Dan Robbins was the artistic mastermind who created the paint-by-numbers technique. He also helped ensure paint-by-numbers kits were a big hit in the 1950s. He died just a few days ago at age 93.
Dan Robbins: Artist and Creator of Paint-by-Numbers
Robbins generated the concept of paint-by-numbers in the 1940s when he was working for Palmer Paint Company in Detroit as a package designer. The artist admitted that his inspiration came from the great Leonardo da Vinci. A contributor to NBC News quoted Robbins from 2004:
“I remembered hearing that Leonardo used numbered background patterns for his students and apprentices, and I decided to try something like that.”
The Evolution of Paint-by-Numbers
When he was first developing paint-by-numbers, Dan Robbins drew an abstract still life which Max Klein, his boss, made no bones about disliking strongly. But Klein went on to give him constructive criticism, encouraging Robbins to develop something the average person would be excited to paint.
The initial paint-by-numbers kit scenes depicted puppies, kittens, horses and landscapes. The first 30 to 35 scenes were created by Robbins himself. Later subjects were created by other artists.
“While the Craft Master paint-by-numbers kits weren’t embraced initially, sales quickly took off and peaked at 20 million in 1955. Within a few years, though, the market was flooded, sales dropped and Klein sold the company,” stated NBC News.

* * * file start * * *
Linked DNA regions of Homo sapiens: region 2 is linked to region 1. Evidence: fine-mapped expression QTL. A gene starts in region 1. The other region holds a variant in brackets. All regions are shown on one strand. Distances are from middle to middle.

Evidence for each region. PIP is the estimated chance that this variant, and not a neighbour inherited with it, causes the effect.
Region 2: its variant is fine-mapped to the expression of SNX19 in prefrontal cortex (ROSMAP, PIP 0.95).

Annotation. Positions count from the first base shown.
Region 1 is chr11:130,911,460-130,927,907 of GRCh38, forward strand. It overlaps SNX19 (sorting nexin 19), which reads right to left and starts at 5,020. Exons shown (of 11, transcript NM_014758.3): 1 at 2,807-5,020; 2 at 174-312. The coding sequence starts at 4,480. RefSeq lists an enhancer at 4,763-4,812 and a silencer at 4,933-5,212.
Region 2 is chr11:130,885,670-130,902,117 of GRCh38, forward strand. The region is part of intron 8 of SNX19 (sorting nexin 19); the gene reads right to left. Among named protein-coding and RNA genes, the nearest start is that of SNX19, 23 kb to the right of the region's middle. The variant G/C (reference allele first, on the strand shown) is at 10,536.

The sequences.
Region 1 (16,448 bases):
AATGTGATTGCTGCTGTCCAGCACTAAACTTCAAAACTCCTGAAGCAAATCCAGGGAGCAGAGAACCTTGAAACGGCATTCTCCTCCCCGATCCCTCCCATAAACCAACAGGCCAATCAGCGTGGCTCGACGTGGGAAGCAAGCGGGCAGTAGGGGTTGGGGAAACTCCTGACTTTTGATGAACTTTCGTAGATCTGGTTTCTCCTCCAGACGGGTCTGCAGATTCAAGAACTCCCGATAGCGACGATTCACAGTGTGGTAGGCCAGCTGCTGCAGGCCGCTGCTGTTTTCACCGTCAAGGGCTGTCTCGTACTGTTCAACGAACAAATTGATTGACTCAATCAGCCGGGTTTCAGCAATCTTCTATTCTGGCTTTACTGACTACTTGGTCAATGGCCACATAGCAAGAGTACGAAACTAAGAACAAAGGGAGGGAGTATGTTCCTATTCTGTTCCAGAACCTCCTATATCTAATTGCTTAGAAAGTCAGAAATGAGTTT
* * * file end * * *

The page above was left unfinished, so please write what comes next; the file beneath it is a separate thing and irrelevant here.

Paint-by-numbers fans were choosy about what kits they wanted to use. “Abstract sets didn’t perform well, but landmarks like the Matterhorn couldn’t stay on the shelves,” stated the Smithsonian. “Of course, for those reasons, the art crowd poo-pooed the whole trend, calling it symptomatic of the conformity of the time.”
For every critic who was against paint-by-numbers, believing it cheapened art, there were probably hundreds more who were crazy about the kits and thrilled to get a chance to try their hand at painting and create something visually appealing.
Dan Robbins Leaves a Color Legacy in Paint-by-Numbers
Artist Dan Robbins invented something iconic in paint-by-numbers. “Together, Robbins helped create slices of Americana that are still collected and are found framed in homes across the nation,” stated a contributor to NBC News. “Palmer still sells at least two kits: one remembering the Sept. 11 attacks and the other depicting the Last Supper.”
By fearlessly dreaming and using his own talent to fuel his dreams, Robbins developed one of the most influential and culture-shaping products ever to be launched into the arts industry.
Have you ever used a paint-by-numbers kit? What was your experience like?
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